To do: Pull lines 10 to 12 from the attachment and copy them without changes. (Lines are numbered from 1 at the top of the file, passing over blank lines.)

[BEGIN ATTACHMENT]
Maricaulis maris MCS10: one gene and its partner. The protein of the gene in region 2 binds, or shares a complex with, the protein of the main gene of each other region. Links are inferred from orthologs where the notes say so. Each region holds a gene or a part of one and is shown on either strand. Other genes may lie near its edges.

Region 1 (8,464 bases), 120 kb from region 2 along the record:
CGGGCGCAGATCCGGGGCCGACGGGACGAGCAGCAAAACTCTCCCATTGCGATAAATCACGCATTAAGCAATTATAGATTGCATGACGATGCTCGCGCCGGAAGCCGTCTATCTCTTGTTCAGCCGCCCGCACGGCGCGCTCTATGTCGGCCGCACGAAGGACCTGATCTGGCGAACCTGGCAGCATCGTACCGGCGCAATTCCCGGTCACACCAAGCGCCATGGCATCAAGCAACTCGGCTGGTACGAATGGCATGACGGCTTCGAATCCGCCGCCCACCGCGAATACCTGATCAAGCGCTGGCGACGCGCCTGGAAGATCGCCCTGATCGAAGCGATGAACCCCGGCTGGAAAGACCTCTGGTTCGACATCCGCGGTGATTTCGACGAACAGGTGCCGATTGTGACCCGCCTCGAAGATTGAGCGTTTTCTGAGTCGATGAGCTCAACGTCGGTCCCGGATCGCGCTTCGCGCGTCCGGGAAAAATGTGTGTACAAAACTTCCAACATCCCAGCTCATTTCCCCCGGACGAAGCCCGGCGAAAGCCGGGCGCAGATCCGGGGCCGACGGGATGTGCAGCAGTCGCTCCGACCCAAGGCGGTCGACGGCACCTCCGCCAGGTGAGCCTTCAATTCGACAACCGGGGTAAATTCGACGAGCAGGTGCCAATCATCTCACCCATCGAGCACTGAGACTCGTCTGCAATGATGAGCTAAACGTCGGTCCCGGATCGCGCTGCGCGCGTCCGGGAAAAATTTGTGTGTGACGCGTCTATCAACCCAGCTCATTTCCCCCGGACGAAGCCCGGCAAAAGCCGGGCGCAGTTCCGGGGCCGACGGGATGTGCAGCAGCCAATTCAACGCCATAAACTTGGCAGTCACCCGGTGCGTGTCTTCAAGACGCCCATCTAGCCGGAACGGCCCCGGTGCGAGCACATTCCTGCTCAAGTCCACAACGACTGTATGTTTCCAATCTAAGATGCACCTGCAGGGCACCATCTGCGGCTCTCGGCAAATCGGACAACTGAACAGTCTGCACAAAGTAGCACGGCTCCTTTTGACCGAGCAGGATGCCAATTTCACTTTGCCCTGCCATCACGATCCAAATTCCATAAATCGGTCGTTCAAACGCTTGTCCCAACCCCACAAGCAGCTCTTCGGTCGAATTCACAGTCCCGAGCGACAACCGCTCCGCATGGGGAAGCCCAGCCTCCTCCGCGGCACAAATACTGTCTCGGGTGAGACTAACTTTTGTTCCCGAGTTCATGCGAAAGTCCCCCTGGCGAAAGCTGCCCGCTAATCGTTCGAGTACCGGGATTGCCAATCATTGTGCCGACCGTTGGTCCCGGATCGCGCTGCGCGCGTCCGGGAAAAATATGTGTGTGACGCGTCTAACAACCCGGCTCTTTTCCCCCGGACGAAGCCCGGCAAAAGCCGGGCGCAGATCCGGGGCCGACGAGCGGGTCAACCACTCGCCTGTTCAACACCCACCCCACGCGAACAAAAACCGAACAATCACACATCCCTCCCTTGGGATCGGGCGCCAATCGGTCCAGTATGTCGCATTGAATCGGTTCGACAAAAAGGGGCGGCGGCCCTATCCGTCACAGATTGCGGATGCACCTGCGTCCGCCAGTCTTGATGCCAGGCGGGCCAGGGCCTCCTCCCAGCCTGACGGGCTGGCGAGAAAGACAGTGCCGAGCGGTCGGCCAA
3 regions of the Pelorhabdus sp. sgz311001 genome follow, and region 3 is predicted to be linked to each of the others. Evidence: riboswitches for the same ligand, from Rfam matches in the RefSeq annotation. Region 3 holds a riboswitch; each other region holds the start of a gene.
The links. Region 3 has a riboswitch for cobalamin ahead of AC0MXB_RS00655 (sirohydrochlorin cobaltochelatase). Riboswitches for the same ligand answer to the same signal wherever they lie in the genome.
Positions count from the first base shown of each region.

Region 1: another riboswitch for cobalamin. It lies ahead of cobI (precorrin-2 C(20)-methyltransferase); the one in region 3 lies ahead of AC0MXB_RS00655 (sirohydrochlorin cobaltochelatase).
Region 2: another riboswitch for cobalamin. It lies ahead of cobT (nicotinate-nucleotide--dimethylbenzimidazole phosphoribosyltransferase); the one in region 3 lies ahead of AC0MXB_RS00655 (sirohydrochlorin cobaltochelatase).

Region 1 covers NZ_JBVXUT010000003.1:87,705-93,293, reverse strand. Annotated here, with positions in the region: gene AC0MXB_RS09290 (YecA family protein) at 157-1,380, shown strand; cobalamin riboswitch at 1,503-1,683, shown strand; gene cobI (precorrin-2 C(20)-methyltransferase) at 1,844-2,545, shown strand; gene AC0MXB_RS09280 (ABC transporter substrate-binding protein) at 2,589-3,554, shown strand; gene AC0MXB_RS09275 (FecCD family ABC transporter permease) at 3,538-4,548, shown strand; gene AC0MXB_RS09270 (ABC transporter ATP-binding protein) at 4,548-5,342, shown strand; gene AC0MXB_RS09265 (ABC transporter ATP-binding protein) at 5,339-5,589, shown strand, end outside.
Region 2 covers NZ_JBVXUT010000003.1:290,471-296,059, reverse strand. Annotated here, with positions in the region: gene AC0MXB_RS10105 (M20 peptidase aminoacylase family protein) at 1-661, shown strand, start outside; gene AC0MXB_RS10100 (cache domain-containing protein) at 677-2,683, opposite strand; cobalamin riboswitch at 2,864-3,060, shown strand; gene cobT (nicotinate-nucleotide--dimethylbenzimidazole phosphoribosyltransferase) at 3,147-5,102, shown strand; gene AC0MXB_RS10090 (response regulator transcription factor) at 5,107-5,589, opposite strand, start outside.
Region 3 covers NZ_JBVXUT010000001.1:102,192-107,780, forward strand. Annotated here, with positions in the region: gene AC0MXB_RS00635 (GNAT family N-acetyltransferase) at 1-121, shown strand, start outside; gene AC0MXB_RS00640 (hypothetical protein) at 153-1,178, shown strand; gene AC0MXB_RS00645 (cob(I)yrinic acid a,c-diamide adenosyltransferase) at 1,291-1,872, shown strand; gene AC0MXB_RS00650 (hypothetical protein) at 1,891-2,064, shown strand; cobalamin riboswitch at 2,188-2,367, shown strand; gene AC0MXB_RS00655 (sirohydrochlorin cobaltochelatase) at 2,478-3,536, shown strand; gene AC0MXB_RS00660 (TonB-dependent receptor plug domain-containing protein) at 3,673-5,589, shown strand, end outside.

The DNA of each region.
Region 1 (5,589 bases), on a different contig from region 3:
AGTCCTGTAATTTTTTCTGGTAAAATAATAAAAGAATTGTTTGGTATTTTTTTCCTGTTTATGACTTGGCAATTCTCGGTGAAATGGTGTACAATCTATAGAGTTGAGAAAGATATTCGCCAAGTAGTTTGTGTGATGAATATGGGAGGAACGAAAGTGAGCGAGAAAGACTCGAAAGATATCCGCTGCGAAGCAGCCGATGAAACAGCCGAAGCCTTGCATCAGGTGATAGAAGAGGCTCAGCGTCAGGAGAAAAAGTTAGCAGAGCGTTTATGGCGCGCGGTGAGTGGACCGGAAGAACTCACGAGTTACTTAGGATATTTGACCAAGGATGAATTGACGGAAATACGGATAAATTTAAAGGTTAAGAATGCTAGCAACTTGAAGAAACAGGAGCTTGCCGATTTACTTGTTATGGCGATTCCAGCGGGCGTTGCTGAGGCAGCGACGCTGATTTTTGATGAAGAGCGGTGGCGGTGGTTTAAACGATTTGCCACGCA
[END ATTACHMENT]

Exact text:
Region 2 covers NZ_JBVXUT010000003.1:290,471-296,059, reverse strand. Annotated here, with positions in the region: gene AC0MXB_RS10105 (M20 peptidase aminoacylase family protein) at 1-661, shown strand, start outside; gene AC0MXB_RS10100 (cache domain-containing protein) at 677-2,683, opposite strand; cobalamin riboswitch at 2,864-3,060, shown strand; gene cobT (nicotinate-nucleotide--dimethylbenzimidazole phosphoribosyltransferase) at 3,147-5,102, shown strand; gene AC0MXB_RS10090 (response regulator transcription factor) at 5,107-5,589, opposite strand, start outside.
Region 3 covers NZ_JBVXUT010000001.1:102,192-107,780, forward strand. Annotated here, with positions in the region: gene AC0MXB_RS00635 (GNAT family N-acetyltransferase) at 1-121, shown strand, start outside; gene AC0MXB_RS00640 (hypothetical protein) at 153-1,178, shown strand; gene AC0MXB_RS00645 (cob(I)yrinic acid a,c-diamide adenosyltransferase) at 1,291-1,872, shown strand; gene AC0MXB_RS00650 (hypothetical protein) at 1,891-2,064, shown strand; cobalamin riboswitch at 2,188-2,367, shown strand; gene AC0MXB_RS00655 (sirohydrochlorin cobaltochelatase) at 2,478-3,536, shown strand; gene AC0MXB_RS00660 (TonB-dependent receptor plug domain-containing protein) at 3,673-5,589, shown strand, end outside.

The DNA of each region.